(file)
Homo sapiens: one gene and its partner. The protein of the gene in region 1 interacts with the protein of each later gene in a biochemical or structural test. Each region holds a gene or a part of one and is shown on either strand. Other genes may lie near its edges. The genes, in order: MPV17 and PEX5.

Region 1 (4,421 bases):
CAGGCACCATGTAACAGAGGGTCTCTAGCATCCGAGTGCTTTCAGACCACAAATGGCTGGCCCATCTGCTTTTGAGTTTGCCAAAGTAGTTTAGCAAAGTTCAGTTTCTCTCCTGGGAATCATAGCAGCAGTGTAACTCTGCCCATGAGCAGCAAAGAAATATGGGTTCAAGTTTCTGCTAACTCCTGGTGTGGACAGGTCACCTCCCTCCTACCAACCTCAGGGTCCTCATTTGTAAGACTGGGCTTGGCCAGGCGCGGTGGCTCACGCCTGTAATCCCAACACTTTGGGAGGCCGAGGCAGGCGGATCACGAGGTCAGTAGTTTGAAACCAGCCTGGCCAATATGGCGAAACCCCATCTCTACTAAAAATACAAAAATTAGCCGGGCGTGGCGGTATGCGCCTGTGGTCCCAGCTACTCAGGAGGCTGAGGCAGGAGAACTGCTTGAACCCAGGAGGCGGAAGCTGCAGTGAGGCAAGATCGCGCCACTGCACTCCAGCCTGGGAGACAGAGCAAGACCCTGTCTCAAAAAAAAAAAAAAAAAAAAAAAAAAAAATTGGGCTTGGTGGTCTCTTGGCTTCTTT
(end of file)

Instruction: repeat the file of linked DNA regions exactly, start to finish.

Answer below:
Homo sapiens: one gene and its partner. The protein of the gene in region 1 interacts with the protein of each later gene in a biochemical or structural test. Each region holds a gene or a part of one and is shown on either strand. Other genes may lie near its edges. The genes, in order: MPV17 and PEX5.

Region 1 (4,421 bases):
CAGGCACCATGTAACAGAGGGTCTCTAGCATCCGAGTGCTTTCAGACCACAAATGGCTGGCCCATCTGCTTTTGAGTTTGCCAAAGTAGTTTAGCAAAGTTCAGTTTCTCTCCTGGGAATCATAGCAGCAGTGTAACTCTGCCCATGAGCAGCAAAGAAATATGGGTTCAAGTTTCTGCTAACTCCTGGTGTGGACAGGTCACCTCCCTCCTACCAACCTCAGGGTCCTCATTTGTAAGACTGGGCTTGGCCAGGCGCGGTGGCTCACGCCTGTAATCCCAACACTTTGGGAGGCCGAGGCAGGCGGATCACGAGGTCAGTAGTTTGAAACCAGCCTGGCCAATATGGCGAAACCCCATCTCTACTAAAAATACAAAAATTAGCCGGGCGTGGCGGTATGCGCCTGTGGTCCCAGCTACTCAGGAGGCTGAGGCAGGAGAACTGCTTGAACCCAGGAGGCGGAAGCTGCAGTGAGGCAAGATCGCGCCACTGCACTCCAGCCTGGGAGACAGAGCAAGACCCTGTCTCAAAAAAAAAAAAAAAAAAAAAAAAAAAAATTGGGCTTGGTGGTCTCTTGGCTTCTTT